Posted by: Robin | March 12, 2008

The Heavens in B-flat and “August Rush”

A couple years ago, in a book club discussion on Neil Gaiman’s Anansi Boys, someone shared a great article in the New York Times about a black hole that sings B-flat fifty-seven octaves below middle C. That began a conversation about the music that ripples through all the universe. The stars really sing, and a biochemist said she had discovered that molecules she was investigating emited specific tonal frequencies. It fascinated me, and I began to listen. Yesterday I saw the movie August Rush. I loved it. It is touted as a modern fairy tale and sentimental. It is both, but what proved magical for me, was the star of the film: the music.

The gist of the story is about a musical prodigy who is given up at birth without his star-crossed, musician parents’ knowledge or consent. Innately the child hears music in everything around him and believes it will lead him back to “the ones who gave him the music.” Wherever else the filmakers may have fallen short they masterfully revealed the music all around us: in a field of grain set adance by the bassoon sounds of the wind, the glistening chiming of the moon, the percussion of a basketball’s bounce, the snare drum rat-a-tat of a jumping rope, and even the full orchestral music of traffic and milling humanity on New York’s streets (which is more often irritating cacophony to most of us). The essential question of the movie is where would the music lead us if we had ears to hear.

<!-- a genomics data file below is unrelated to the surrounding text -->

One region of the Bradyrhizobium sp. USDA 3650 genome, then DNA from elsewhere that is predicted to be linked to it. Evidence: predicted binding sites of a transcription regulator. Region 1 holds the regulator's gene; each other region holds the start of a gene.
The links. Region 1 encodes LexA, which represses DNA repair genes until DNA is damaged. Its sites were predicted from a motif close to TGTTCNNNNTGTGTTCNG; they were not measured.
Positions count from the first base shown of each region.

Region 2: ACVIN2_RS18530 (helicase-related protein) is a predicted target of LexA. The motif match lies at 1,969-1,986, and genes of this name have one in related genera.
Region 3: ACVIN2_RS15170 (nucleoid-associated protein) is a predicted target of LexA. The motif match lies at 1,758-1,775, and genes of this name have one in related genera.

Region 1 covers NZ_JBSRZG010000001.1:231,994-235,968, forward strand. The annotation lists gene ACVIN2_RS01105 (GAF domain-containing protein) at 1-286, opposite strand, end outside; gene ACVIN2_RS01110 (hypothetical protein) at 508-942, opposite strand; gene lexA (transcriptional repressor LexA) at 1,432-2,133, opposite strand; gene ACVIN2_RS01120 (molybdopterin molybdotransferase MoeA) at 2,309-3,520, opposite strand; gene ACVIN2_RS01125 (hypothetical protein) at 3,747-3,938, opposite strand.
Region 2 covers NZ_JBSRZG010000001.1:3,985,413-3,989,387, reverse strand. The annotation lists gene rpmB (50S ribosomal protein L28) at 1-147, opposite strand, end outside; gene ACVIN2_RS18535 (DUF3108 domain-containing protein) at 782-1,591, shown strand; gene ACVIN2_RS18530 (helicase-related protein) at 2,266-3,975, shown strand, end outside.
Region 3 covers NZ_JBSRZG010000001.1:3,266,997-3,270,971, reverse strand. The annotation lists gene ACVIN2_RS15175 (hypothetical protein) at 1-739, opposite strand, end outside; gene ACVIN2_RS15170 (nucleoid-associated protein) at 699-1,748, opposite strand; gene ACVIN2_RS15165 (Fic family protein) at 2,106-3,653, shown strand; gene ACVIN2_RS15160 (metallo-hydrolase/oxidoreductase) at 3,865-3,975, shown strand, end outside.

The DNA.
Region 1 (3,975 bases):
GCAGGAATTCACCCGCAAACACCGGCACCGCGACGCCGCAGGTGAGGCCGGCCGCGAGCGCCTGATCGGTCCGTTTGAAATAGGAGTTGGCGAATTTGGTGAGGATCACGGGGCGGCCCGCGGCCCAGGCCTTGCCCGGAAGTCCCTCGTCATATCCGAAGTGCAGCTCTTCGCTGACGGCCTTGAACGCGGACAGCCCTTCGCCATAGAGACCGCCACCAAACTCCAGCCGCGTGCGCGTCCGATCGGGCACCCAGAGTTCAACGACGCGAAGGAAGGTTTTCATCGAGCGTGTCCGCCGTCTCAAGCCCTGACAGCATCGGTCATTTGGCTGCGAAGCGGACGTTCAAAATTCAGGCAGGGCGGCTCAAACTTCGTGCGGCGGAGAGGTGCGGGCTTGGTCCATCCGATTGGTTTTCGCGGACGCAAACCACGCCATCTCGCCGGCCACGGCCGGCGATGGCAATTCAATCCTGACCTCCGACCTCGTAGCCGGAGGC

The human performances vary in effectiveness. Kerri Russell is alternately heartbreaking and magical as the young woman who grieves her “dead” child only to learn from her father on his deathbed eleven years later that her son lived. Freddie Highmore is a gifted young actor, and few actors of any age can inhabit an aching stillness or wistfulness with greater authenticity, but this is a demanding role. He cannot sustain its demands evenly. Jonathan Rhys Myers has a similar difficulty. Nobody does intensity and the full spectrum of rawness better, and his musical performances were very good. The rest was hit or miss, but that may have been the script and director’s fault. I was honestly too willing to suspend my disbelief for the sake of the music to be distracted by the shortcomings for more than a few seconds at a time. (An side: Alex O’Loughlin did a memorable job as Myers older brother & he is an Australian presently playing an American detective-vampire in this season’s new series Moonlight.  See earlier post “An Incidental Rant”)

So if you get a chance see August Rush. Suspend your disbelief, and listen. But if not, just listen. The highest, the deepest and the simple everyday things are singing to us.


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